Oct. 1, 2005
by Laura Severson
Waking up at the crack of dawn is tough for anyone. Doing it repeatedly takes a special kind of motivation. Michael Okwo says all the early morning running and lifting, training room visits, and afternoon practices means something. What drives him? "The fact that about a hundred guys are turning off their alarms feeling drowsy and tired but know that everything they do is worth it for just the possibility of being great on Saturday," said Okwo. It all has been worth it for Okwo, who has been great on Saturdays for the Cardinal. The junior inside linebacker learned the game quickly, started his playing days in high school, and looked to inspiration from his family, coaches and teammates to make it happen here at Stanford.
This is Michael Okwo's first season as a Cardinal starter, but in the last two years he has been impressive. In 2003, he played in all 11 games as a true freshman at back-up linebacker and on special teams. Okwo said his first collegiate season was both nerve-wracking and amazing. "It's nerve-wracking because I played special teams, and I knew that no matter what happened I was going to be on the field for the first play," he noted. "And a lot of those players were a lot bigger than me and probably much older. On the other hand, it's amazing because of how much goes into the game." Things were just getting started for the rookie.
In 2003, Okwo showed he could really contribute as a true freshman. He racked up 13 tackles as a special teams player and in 2004 he was honored as a Pac-10, All-Conference selection at special teams. He tallied 39 total tackles and was awarded the Phil Moffat Award as the team's best defensive special teams player as well.
Now a veteran, Okwo plays a critical role for the Cardinal defense and has gotten off to a great start in 2005. In Stanford's season opener against Navy, Okwo had six tackles, and 1.5 tackles for loss for three yards. In the home opener with UC Davis, he stepped up again with eight total tackles, one pass break-up and a share in a sack for a loss of nine yards. Okwo is looking to build from week to week and so far, is doing that. Admittedly, this southern California native is looking forward to playing at the Coliseum, but his focus is Oregon, the next challenge. It sounds like Okwo is taking one day at a time. Each day he is willing to put in the work that will earn him opportunities by practicing hard and pushing his teammates. This very self-motivated athlete does have support from his family and others, some of whom influenced his decision to come to Stanford.
Back in Redondo Beach, California, Michael Okwo grew up following the Los Angeles Lakers and playing baseball and soccer. He had planned to pursue those two sports in high school until he gave into his friends' suggestion. Okwo admitted, "I didn't really plan to play football ... it was a bunch of friends from my elementary school that convinced me to play in high school. I had always been athletic, but I didn't know if I'd be any good at football - you had to lift weights and stuff."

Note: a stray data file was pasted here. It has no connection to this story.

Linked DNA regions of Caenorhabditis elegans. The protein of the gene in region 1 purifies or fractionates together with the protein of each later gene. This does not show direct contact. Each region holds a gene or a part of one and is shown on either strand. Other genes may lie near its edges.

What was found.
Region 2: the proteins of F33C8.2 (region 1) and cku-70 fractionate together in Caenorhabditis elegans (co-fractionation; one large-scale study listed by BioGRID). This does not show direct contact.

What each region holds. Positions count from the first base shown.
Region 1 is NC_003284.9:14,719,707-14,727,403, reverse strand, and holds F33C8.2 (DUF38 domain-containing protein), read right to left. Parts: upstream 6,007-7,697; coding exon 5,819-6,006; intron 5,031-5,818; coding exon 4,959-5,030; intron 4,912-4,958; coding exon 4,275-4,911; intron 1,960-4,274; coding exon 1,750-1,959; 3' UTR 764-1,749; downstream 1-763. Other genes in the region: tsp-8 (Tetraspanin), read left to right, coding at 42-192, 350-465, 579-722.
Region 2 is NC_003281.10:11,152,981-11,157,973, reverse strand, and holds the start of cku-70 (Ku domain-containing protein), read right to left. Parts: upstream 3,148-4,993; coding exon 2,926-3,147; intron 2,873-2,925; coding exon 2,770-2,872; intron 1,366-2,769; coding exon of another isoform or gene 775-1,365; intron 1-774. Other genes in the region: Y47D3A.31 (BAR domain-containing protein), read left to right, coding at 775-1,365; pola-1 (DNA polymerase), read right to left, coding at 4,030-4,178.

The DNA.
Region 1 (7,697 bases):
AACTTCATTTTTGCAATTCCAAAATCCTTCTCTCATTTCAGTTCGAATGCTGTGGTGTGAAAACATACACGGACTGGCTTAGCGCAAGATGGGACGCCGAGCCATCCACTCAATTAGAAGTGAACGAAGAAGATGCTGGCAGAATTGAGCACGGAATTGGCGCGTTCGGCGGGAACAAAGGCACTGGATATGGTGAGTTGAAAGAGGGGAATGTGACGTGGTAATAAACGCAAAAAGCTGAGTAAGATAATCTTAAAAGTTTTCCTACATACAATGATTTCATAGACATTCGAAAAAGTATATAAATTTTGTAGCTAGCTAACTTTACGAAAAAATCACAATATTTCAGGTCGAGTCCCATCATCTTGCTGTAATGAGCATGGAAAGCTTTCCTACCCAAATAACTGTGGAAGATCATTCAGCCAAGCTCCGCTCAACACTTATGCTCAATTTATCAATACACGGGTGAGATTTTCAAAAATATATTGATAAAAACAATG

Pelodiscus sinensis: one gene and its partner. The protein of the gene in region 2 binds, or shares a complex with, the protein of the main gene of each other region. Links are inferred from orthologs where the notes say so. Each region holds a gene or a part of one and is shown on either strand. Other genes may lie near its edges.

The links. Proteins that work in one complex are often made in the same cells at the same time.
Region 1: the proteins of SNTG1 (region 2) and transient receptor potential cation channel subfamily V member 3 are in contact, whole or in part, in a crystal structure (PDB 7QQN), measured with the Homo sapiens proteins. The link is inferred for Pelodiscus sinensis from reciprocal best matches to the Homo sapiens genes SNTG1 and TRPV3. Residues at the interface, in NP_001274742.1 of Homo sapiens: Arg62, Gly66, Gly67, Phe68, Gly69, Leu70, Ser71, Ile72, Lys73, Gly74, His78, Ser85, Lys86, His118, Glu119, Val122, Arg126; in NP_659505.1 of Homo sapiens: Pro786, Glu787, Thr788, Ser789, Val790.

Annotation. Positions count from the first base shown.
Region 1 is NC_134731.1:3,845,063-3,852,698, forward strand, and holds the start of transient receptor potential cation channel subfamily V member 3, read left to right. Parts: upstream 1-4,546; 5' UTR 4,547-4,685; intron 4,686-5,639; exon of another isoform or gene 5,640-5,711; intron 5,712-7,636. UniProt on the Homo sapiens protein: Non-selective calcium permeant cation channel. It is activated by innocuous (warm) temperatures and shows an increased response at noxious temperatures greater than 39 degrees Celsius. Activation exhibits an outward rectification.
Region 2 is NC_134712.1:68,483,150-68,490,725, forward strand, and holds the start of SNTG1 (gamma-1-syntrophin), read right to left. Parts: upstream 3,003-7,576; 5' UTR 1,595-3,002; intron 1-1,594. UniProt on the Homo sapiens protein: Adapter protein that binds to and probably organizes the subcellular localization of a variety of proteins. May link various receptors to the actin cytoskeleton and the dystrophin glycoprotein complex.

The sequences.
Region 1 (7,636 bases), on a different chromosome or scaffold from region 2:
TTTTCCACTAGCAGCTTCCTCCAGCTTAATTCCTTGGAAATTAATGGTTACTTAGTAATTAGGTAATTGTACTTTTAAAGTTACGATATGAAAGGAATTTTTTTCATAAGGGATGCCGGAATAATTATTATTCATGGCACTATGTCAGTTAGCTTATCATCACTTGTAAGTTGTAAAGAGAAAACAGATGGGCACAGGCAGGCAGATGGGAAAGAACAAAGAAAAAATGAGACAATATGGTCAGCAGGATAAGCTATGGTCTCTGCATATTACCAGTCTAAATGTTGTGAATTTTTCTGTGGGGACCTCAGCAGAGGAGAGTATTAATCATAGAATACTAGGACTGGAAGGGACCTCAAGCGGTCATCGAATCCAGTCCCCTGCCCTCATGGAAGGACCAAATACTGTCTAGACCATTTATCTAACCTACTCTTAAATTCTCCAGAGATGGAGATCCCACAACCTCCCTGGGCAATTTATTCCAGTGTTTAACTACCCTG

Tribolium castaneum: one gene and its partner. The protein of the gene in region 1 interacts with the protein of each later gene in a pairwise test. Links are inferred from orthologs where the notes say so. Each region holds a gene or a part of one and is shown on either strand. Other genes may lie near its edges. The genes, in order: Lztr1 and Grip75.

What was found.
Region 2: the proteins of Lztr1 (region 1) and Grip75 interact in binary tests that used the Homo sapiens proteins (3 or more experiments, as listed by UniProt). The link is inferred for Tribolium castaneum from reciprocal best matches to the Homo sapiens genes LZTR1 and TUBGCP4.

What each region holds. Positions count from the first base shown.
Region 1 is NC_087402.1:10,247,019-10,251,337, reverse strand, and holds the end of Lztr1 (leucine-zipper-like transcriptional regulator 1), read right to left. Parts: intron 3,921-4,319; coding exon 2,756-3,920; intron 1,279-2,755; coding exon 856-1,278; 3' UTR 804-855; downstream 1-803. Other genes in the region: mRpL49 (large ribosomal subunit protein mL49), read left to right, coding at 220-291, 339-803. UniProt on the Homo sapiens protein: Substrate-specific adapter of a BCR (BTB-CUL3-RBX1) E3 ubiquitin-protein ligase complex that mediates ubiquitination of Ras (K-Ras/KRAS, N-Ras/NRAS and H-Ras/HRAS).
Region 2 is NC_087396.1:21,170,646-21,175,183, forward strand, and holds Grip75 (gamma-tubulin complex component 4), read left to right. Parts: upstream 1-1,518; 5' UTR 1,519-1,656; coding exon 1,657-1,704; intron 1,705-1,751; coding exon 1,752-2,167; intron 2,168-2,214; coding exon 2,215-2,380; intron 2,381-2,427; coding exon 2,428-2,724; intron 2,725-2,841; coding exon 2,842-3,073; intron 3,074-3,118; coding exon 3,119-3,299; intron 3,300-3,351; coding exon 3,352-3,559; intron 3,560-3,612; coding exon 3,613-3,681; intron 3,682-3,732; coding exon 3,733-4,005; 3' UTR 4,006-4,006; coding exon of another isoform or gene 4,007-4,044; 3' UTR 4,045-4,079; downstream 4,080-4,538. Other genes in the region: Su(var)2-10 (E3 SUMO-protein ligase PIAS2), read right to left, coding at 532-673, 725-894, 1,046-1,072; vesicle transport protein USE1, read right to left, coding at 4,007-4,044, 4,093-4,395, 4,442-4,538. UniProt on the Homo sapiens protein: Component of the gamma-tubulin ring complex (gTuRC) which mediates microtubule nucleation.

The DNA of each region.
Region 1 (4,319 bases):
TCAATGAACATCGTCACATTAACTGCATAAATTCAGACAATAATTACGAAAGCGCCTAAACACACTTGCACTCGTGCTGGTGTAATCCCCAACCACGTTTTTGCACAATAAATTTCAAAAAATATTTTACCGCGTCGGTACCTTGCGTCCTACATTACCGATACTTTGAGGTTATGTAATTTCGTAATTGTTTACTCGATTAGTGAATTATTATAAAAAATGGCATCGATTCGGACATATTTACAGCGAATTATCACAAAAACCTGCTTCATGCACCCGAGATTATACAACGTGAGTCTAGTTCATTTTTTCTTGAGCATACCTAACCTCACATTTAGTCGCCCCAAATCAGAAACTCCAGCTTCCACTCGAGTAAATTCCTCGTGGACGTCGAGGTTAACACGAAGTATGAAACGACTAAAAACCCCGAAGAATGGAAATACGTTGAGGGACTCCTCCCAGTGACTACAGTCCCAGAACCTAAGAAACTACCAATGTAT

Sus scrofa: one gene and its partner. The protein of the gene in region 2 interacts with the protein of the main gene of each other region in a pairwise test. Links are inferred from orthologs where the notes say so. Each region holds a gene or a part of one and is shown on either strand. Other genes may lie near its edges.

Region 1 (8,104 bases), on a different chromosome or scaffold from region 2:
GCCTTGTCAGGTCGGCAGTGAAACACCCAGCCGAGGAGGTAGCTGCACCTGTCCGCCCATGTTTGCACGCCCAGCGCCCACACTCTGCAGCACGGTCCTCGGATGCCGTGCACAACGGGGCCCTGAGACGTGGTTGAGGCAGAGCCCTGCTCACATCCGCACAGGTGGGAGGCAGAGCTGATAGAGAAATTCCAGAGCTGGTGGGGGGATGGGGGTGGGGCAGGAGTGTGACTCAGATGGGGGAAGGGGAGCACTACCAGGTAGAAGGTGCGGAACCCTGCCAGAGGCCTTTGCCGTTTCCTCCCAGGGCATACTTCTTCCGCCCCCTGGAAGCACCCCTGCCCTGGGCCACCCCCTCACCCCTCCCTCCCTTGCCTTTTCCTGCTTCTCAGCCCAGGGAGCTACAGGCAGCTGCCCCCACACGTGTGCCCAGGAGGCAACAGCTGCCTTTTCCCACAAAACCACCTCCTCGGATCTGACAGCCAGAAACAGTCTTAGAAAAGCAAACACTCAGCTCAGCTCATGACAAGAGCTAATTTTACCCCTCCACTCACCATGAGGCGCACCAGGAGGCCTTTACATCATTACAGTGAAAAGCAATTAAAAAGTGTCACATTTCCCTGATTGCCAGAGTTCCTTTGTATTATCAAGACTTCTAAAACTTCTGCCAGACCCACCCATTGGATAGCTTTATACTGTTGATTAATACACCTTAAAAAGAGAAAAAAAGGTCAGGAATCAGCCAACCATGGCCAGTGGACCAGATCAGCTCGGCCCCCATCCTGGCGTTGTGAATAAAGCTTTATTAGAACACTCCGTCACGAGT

He certainly has become accustomed to the life of a football player. Okwo become one of the best high school linebackers in the country. He credits his linebackers' coach, Bill Lysle, with having the most influence on his football career. "He knew how to teach you if you wanted to learn," he said. "I was always ready to learn from him so I grew tremendously each day as a player. He helped me unlock potential that I would have never believed was in me." Lysle molded his football skills while his family inspired his decision regarding college. Stanford noticed this defensive talent and Okwo noticed Stanford, with the help of his family. "I think my brother and sister had an even bigger influence on my decision," he continued. "They were both academically oriented and attended good schools in Morehouse College (brother) and Princeton University (sister). For that reason, I didn't want to choose a school based on just football. "Michael Okwo was now at a place where he could hone his athletic and academic skills.
Since being at Stanford, he has discovered that each of his teammates is talented and unique, helping make the team what it is. "I think the most important thing I've learned as a player is when to use my creativity or talent on the field," he said. "All of us have been recruited because we bring something special to the team that can help our operation." Okwo understands his role is important, as each player on the team has a role that is important.
Okwo is looking to be great on Saturday, but he is also looking for his teammates to do the same. "I want all the weakside linebackers to grade out at 100% in at least one game before the season is over," Okwo asserted. You cannot ask for much more from a player who pushes himself and his teammates. This kind of determination can only lead to great things for Michael Okwo and the 2005 Stanford Cardinal Football team.
Okwo realizes that game-day opportunities do not come easy. He has decided that maximizing his ability and creativity through dedication will give him the best chance to succeed and make that big game-saving play, and knows his teammates will do the same. "I think everyone just wants to play the perfect snap like me, so I see myself as a guy who will work with his teammates to make sure we get it done," Okwo stated. For now, it's Oregon, and Michael Okwo and the Stanford Cardinal are ready for their opportunity to be great.
This story appears in the gameday program for the Stanford-Oregon football game on October 1, 2005.